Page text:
the way, count me in the "no fireworks during the work week when school is in session" camp.

Alex Natt

Park City

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Communities need to address long-term climate change


In contrast to the naive assertions in Tom Harris’ recent letter, "Climate efforts should focus on the here and now," May 13), the damaging effects of climate change are hurting people now.

Consider the observations confirming these impacts by three highly respected organizations:

A partial summary of the impact of climate change in the U.S. from the National Climate Assessment includes declining water supplies, reduced agricultural yields, health impacts in cities due to heat, flooding and erosion, and compromised infrastructure.

The Center for Disease Control and prevention (CDC) summarizes the global health impacts of climate change. A few of the items cited are heat-related illness and death, water and food supply impacts, and forced migration and civil conflict.

A DoD 2015 report to ongress states: " climate change is an urgent and growing threat to our national security, contributing to increased natural disasters, refugee flows, and conflicts over basic resources such as food and water. These impacts are already occurring, and the scope, scale, and intensity of these impacts are projected to increase over time."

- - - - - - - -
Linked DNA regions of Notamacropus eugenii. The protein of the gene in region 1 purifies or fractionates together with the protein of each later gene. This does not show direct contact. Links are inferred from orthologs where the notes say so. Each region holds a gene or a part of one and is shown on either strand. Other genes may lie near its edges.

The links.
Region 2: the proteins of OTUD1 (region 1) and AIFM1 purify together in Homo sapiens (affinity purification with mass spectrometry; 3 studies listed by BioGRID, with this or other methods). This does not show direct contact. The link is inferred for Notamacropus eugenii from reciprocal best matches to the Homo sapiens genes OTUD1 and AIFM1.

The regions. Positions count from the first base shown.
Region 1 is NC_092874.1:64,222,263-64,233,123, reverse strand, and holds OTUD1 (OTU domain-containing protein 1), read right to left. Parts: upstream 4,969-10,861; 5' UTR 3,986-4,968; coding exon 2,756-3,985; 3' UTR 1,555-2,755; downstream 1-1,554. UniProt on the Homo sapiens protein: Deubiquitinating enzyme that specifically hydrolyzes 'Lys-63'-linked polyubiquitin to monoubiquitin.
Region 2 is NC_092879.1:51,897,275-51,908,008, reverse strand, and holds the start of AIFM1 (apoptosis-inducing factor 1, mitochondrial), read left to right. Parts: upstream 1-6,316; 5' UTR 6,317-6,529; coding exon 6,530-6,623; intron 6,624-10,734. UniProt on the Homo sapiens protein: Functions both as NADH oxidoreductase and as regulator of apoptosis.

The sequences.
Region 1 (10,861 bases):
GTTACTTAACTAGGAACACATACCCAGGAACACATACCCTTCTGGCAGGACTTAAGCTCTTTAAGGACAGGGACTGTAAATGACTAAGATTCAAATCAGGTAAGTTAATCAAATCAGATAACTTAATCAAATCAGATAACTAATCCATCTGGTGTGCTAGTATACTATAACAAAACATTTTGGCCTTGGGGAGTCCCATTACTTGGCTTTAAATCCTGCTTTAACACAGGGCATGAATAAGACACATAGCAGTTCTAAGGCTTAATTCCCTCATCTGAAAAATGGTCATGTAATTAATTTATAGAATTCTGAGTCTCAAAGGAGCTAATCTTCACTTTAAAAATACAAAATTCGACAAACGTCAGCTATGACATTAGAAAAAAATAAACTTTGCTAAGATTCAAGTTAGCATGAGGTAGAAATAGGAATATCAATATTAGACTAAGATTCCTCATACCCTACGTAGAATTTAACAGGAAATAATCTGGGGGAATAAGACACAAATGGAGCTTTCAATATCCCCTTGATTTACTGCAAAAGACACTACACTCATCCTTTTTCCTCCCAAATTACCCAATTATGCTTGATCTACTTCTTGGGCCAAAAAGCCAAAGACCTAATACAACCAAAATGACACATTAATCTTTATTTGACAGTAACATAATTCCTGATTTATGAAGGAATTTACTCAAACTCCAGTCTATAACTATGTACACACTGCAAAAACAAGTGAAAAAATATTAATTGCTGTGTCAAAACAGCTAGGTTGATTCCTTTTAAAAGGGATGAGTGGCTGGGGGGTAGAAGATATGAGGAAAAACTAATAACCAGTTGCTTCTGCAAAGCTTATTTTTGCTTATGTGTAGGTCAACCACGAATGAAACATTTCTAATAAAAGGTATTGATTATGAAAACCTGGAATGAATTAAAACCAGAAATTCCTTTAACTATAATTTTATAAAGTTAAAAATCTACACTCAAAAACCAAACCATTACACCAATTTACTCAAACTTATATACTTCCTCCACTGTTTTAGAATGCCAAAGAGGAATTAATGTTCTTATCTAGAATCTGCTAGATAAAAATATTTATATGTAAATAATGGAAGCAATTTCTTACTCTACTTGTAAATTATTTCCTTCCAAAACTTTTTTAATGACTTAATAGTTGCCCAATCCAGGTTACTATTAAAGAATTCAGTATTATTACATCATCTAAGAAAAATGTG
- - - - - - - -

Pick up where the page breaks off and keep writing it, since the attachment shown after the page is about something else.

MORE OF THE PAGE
The full impact of the current level of greenhouse gases has not yet been realized. With no changes, we’re on track to see a 6 C (10.8 F) rise in average global temperatures, which would be catastrophic. One of the most effective ways to curtail this is through a market-driven approach to eliminate carbon-based energy sources.

Yes, we need to support those already affected by climate change but we also need to prevent the rapid escalation of the number of people that need help. These are not mutually exclusive goals.

Robin English


Bears Ears needs to be protected


The world of Peter Pan and the subsequent movie about its creation "Finding Neverland" staring Kate Winslet, Johnny Depp and Julie Christie is about an important concept and place. A place where children may find joy and adults hope, peace and solace. It is a wonderful place and even if you have never been to Neverland, it is comforting to know it’s there.

We have a Neverland in Utah. More real than the Neverland of Peter Pan, only lightly touched by civilization and the reality of the marketplace, a place where one may still experience the peace and quiet of nature that exists now as it has for millions of years.

I have found Neverland, an area where gardens grow in small rocky hollows of sand, where one can find fossils eroding from the rock with endless vistas of desert, dry washes, slot canyons and mountains. It’s an area the state of Utah went on record with a resolution against making it a National Monument, a resolution the Governor is expected to sign.

The area is called Bears Ears.

In Utah, as well as the other 49 states, we have enough land marred by roads, development, strip mines and oil wells. There are few places left like Bears Ears and the land surrounding it. We have Neverland, let’s do our part to save it by encouraging the President to designate it a National Monument before he leaves office.

David Ludema